I'm currently evaluating different python plotting libraries. Right now I'm trying matplotlib and I'm quite disappointed with the performance. The following example is modified from SciPy examples and gives me only ~ 8 frames per second!

Any ways of speeding this up or should I pick a different plotting library?

```
from pylab import *
import time
ion()
fig = figure()
ax1 = fig.add_subplot(611)
ax2 = fig.add_subplot(612)
ax3 = fig.add_subplot(613)
ax4 = fig.add_subplot(614)
ax5 = fig.add_subplot(615)
ax6 = fig.add_subplot(616)
x = arange(0,2*pi,0.01)
y = sin(x)
line1, = ax1.plot(x, y, 'r-')
line2, = ax2.plot(x, y, 'g-')
line3, = ax3.plot(x, y, 'y-')
line4, = ax4.plot(x, y, 'm-')
line5, = ax5.plot(x, y, 'k-')
line6, = ax6.plot(x, y, 'p-')
# turn off interactive plotting - speeds things up by 1 Frame / second
plt.ioff()
tstart = time.time() # for profiling
for i in arange(1, 200):
line1.set_ydata(sin(x+i/10.0)) # update the data
line2.set_ydata(sin(2*x+i/10.0))
line3.set_ydata(sin(3*x+i/10.0))
line4.set_ydata(sin(4*x+i/10.0))
line5.set_ydata(sin(5*x+i/10.0))
line6.set_ydata(sin(6*x+i/10.0))
draw() # redraw the canvas
print 'FPS:' , 200/(time.time()-tstart)
```

## Best Solution

First off, (though this won't change the performance at all) consider cleaning up your code, similar to this:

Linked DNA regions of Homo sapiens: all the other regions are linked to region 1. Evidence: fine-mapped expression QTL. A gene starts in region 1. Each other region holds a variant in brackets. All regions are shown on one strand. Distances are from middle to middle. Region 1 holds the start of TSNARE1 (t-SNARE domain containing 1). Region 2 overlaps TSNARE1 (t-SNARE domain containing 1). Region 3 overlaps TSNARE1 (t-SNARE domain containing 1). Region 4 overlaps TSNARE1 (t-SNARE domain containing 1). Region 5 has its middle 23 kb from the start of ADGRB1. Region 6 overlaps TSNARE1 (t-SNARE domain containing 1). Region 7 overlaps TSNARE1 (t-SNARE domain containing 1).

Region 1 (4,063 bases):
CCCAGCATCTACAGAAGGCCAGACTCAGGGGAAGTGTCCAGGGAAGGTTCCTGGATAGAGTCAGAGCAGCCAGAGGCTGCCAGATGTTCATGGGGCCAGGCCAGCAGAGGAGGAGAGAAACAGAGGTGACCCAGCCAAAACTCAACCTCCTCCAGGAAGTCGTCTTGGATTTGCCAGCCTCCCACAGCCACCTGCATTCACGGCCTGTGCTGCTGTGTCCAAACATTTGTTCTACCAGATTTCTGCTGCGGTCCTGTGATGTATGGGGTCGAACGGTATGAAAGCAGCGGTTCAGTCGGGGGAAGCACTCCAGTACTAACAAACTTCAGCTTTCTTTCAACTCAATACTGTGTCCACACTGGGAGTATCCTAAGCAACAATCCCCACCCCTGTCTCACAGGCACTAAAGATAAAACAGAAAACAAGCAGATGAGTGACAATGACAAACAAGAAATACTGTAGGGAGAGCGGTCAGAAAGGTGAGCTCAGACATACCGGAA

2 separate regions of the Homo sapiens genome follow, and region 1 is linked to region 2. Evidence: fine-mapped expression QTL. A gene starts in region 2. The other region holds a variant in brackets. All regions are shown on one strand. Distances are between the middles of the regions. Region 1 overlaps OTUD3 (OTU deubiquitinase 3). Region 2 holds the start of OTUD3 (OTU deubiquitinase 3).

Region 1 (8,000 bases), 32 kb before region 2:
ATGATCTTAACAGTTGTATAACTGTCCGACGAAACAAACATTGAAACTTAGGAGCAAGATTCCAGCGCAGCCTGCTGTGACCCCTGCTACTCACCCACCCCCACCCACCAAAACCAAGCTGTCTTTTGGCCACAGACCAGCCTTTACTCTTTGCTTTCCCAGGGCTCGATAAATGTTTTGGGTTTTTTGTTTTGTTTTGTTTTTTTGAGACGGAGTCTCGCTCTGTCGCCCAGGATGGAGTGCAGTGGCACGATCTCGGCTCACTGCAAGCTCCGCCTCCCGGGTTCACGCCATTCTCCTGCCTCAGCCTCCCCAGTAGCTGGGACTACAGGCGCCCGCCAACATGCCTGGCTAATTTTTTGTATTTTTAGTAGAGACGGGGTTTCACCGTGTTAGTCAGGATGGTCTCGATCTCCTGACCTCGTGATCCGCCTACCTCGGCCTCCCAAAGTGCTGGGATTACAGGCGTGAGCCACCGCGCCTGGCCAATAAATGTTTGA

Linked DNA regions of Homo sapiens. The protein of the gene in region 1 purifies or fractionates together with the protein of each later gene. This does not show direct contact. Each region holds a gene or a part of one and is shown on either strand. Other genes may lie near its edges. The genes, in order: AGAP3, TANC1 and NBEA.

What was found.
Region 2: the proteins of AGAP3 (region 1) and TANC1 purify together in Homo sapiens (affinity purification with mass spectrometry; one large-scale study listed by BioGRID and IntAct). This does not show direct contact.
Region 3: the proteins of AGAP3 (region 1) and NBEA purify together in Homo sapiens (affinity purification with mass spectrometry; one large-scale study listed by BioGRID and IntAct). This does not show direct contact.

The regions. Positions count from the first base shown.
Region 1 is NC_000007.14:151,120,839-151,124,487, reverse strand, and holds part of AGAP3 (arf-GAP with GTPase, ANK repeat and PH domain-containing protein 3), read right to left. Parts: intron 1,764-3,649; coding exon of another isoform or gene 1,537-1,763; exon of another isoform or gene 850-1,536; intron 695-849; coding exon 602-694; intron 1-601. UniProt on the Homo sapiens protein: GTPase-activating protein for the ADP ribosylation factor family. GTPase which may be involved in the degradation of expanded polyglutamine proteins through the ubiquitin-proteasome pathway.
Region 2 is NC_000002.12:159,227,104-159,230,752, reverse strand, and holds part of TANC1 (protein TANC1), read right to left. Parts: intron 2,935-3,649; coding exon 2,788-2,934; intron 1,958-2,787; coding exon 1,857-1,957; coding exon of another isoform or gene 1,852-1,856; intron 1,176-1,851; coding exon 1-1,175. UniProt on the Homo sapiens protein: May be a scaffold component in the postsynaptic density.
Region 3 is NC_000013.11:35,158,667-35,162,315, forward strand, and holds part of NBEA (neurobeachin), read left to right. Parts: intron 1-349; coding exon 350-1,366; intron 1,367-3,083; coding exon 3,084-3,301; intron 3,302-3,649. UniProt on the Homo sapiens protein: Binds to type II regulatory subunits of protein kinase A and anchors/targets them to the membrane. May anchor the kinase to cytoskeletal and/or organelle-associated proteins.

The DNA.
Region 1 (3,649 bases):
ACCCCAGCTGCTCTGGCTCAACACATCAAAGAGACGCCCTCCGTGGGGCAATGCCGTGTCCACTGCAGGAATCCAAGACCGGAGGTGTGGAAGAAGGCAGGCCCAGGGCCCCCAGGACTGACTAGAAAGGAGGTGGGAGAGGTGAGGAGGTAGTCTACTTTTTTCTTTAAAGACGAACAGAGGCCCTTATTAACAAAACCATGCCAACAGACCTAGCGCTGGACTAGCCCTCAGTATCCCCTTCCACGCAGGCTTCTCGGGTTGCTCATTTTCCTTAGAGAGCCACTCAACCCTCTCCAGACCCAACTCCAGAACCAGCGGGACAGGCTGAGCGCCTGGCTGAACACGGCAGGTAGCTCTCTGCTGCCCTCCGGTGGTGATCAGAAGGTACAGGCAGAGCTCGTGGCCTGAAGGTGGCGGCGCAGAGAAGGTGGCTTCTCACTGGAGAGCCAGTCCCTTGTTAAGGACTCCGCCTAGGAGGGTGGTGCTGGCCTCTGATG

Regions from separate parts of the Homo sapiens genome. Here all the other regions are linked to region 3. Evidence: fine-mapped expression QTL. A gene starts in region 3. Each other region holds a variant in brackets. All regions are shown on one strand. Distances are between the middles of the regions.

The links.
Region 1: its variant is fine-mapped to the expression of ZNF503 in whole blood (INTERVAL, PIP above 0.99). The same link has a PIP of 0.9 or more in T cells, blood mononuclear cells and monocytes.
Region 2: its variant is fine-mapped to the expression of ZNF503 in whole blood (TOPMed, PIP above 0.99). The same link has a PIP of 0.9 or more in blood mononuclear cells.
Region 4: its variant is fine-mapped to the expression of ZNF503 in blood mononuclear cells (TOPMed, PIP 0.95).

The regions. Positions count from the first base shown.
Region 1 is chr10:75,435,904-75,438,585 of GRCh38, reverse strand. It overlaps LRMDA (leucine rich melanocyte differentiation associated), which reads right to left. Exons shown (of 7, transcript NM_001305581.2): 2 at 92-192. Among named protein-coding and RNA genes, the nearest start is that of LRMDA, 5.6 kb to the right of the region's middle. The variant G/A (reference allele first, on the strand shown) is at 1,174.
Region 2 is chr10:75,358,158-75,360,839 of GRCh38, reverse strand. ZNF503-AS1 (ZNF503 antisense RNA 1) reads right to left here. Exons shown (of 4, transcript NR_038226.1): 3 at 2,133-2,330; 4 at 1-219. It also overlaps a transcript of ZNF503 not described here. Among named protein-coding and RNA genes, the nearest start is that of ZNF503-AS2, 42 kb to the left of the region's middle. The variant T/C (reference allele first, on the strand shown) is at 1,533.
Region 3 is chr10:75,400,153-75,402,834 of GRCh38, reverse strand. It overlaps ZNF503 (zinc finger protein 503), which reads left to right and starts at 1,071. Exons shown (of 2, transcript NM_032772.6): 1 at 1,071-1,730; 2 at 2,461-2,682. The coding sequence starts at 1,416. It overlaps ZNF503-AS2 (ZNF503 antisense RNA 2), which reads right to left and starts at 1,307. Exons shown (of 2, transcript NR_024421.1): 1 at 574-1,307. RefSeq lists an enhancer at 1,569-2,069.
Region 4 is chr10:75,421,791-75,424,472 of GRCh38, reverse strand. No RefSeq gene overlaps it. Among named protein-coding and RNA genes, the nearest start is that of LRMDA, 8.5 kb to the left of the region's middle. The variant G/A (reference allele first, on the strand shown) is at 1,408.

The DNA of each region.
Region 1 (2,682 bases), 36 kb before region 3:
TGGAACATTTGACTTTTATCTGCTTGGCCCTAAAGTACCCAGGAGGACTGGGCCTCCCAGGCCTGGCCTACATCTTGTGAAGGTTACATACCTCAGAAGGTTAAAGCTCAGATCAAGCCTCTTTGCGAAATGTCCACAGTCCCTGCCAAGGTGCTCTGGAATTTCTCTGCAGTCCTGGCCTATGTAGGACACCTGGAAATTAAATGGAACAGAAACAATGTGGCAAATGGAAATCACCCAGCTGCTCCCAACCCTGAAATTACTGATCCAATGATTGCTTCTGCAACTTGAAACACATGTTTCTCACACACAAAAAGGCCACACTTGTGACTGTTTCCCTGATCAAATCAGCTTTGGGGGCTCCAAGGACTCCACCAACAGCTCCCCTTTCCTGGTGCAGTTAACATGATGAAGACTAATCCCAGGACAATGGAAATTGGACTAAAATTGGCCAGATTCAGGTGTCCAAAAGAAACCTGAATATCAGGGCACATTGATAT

With the above example, I get around 10fps.

Just a quick note, depending on your exact use case, matplotlib may not be a great choice. It's oriented towards publication-quality figures, not real-time display.

However, there are a lot of things you can do to speed this example up.

There are two main reasons why this is as slow as it is.

1) Calling

`fig.canvas.draw()`

redrawseverything. It's your bottleneck. In your case, you don't need to re-draw things like the axes boundaries, tick labels, etc.2) In your case, there are a lot of subplots with a lot of tick labels. These take a long time to draw.

Both these can be fixed by using blitting.

To do blitting efficiently, you'll have to use backend-specific code. In practice, if you're really worried about smooth animations, you're usually embedding matplotlib plots in some sort of gui toolkit, anyway, so this isn't much of an issue.

However, without knowing a bit more about what you're doing, I can't help you there.

Nonetheless, there is a gui-neutral way of doing it that is still reasonably fast.

This gives me ~200fps.

To make this a bit more convenient, there's an

`animations`

module in recent versions of matplotlib.As an example: